Another key subject for almost every patient organization is the question of sustainable funding for their activities. As mentioned earlier, EMSP identified the huge interest shown by most of its member organizations in becoming part of EU-(co-)funded projects. EMSP partnered early on with experts in EU funding, such as the European Citizen Action Service. By doing so, it was possible to act as multiplier and mediator for MS patient organizations in Central-and Eastern Europe long before they became part of the EU. If you wish, you can regard EMSP as a kind of political actor in this context, because our member organizations in Central and Eastern European (CEE) countries were addressing healthcare and social issues which their governments had not (yet) even thought of.

There was almost always a need to come up with other additional funding sources in the early days of EU project funding. EMSP guidance in multinational projects for people with MS (such as the intercultural and intergenerational learning in a ‘MS Cybercafé’) allowed a transnational approach, not only in the project content, but also in its funding methods. Being one of EMSP’s first EU co-funded projects, the impact on the solidarity between East and West, young and old, disabled patient and healthy IT-specialist in ‘MS Cybercafés’ was not only remarkable because of its multifacet approach, it also created sustainability for the project beyond its period of financial support by the European Commission. Several MS societies identified alternative funding for ‘their MS Cybercafé’—in some places it does exist until today.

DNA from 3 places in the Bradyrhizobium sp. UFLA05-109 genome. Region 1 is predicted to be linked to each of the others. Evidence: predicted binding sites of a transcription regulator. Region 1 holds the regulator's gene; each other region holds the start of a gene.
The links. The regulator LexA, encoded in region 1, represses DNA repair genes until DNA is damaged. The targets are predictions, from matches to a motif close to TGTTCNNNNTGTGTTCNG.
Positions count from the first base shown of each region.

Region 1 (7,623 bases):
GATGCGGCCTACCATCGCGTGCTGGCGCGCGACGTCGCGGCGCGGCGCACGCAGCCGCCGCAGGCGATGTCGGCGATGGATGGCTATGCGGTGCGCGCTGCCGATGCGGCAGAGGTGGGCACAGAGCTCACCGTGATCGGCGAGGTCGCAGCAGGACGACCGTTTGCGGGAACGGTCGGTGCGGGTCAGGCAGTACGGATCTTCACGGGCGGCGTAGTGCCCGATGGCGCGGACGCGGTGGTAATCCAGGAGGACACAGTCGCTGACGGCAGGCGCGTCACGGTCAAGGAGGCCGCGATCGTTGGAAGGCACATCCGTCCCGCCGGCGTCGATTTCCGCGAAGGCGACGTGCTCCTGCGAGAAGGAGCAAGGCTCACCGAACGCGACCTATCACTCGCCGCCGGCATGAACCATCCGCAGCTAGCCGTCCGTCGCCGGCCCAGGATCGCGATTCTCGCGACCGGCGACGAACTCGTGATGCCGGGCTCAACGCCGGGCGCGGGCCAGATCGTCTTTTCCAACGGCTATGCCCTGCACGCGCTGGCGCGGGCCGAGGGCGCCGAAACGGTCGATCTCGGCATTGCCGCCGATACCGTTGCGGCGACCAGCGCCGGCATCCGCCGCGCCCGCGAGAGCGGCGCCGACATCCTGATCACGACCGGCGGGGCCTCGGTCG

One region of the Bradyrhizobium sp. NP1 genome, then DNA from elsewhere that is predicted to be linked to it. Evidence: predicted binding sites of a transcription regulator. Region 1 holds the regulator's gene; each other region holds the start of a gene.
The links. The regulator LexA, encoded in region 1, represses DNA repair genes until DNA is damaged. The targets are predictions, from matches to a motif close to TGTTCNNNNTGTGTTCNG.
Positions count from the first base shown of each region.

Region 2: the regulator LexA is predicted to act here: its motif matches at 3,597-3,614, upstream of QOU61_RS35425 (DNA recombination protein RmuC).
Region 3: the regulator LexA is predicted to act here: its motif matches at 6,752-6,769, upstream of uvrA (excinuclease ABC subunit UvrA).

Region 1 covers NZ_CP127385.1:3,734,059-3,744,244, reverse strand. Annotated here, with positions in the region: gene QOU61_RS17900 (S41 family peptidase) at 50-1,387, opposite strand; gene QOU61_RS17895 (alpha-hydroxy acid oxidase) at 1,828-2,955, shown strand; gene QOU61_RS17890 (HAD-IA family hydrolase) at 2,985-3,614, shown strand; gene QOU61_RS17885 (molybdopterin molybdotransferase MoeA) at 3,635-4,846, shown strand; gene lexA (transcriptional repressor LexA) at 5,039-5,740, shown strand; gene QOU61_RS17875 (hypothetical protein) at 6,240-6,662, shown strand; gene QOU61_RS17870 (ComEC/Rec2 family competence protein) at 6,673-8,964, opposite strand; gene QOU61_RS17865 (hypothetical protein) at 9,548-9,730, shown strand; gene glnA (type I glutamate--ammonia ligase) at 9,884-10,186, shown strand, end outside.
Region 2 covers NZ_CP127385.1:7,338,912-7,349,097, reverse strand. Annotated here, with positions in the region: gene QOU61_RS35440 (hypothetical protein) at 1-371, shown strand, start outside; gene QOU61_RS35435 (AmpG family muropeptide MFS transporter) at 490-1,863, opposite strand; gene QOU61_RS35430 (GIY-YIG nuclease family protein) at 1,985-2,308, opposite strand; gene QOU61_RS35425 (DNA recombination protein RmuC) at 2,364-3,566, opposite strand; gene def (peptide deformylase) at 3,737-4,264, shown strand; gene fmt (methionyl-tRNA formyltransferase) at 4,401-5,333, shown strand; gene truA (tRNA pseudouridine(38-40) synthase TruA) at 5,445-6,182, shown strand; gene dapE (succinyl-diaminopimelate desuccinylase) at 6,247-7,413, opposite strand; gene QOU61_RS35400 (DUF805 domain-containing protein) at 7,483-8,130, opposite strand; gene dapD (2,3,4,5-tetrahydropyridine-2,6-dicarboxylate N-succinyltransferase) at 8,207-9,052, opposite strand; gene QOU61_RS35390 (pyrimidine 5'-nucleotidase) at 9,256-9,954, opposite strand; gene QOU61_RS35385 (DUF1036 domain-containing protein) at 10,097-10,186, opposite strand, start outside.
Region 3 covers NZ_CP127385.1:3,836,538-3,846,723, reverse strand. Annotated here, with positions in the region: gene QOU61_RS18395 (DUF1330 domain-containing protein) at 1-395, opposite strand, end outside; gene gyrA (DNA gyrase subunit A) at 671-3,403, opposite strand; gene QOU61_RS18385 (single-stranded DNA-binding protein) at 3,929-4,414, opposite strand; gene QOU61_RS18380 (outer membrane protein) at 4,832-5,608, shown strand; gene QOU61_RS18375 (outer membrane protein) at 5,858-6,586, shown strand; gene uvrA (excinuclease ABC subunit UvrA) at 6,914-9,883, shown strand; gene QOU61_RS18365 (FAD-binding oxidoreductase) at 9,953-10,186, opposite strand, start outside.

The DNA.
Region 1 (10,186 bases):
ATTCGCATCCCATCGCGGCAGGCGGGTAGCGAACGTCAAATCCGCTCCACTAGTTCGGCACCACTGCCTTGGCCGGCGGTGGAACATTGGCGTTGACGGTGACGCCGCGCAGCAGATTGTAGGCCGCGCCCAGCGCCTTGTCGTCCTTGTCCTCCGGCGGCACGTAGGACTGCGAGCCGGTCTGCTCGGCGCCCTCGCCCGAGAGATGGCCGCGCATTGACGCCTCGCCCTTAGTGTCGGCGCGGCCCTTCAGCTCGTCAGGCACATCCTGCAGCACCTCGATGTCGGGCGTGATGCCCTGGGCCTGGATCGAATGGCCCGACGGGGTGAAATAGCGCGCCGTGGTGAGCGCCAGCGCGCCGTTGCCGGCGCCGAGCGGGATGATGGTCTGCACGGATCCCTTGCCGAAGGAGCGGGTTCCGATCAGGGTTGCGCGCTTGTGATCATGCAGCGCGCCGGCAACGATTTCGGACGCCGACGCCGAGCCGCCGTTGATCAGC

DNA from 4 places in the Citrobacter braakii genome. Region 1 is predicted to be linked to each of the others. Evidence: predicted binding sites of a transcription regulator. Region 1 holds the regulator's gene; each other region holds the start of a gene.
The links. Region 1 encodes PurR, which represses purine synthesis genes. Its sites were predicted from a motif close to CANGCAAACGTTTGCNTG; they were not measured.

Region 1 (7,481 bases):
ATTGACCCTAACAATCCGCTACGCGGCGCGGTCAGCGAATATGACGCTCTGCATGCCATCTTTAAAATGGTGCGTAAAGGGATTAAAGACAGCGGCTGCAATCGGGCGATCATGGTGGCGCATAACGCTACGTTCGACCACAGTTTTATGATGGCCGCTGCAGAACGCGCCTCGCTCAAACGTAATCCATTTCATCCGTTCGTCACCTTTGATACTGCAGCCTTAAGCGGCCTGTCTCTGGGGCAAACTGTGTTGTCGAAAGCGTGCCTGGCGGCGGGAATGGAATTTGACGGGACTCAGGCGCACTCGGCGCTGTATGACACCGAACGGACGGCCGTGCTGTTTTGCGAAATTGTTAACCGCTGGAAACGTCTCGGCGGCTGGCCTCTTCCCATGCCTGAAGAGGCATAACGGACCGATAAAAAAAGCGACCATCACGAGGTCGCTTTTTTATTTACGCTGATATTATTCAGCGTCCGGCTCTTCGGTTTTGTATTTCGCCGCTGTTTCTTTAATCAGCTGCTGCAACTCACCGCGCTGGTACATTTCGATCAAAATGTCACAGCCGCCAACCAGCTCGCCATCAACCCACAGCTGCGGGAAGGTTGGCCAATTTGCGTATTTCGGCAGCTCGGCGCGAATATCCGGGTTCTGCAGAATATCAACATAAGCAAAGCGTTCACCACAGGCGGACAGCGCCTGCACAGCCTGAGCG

A true milestone in EMSP’s lobbying and awareness raising was the approval of the very first MS Report signed by 240 Members of the European Parliament (Petition 842/2001),3 concerning the effects of discriminatory treatment towards persons with MS, within the European Union.

‘ . . . persons with Multiple Sclerosis, and many other chronic long-term illnesses, are subject to varying levels of medical and therapeutic care depending on their place of residence and . . .insufficient priority has been accorded by Member States of the Union . . . to remedying this fact.’

It is worth mentioning in this context that one single European citizen, who did not accept the inequalities in access to therapies and care in her country, initiated the change of this situation for her and many others with the help of engaged Members and Staff of the European Parliament and the facilitation provided by the European MS Platform.

Many new advocacy tools and initiatives were developed by EMSP and its members thanks to this first success in the European Parliament, some of which are still in use today (2019):

At the request of the European Parliament, EMSP developed a European Code of Good Practice in MS,6 with regular updates and connected thematic consensus papers.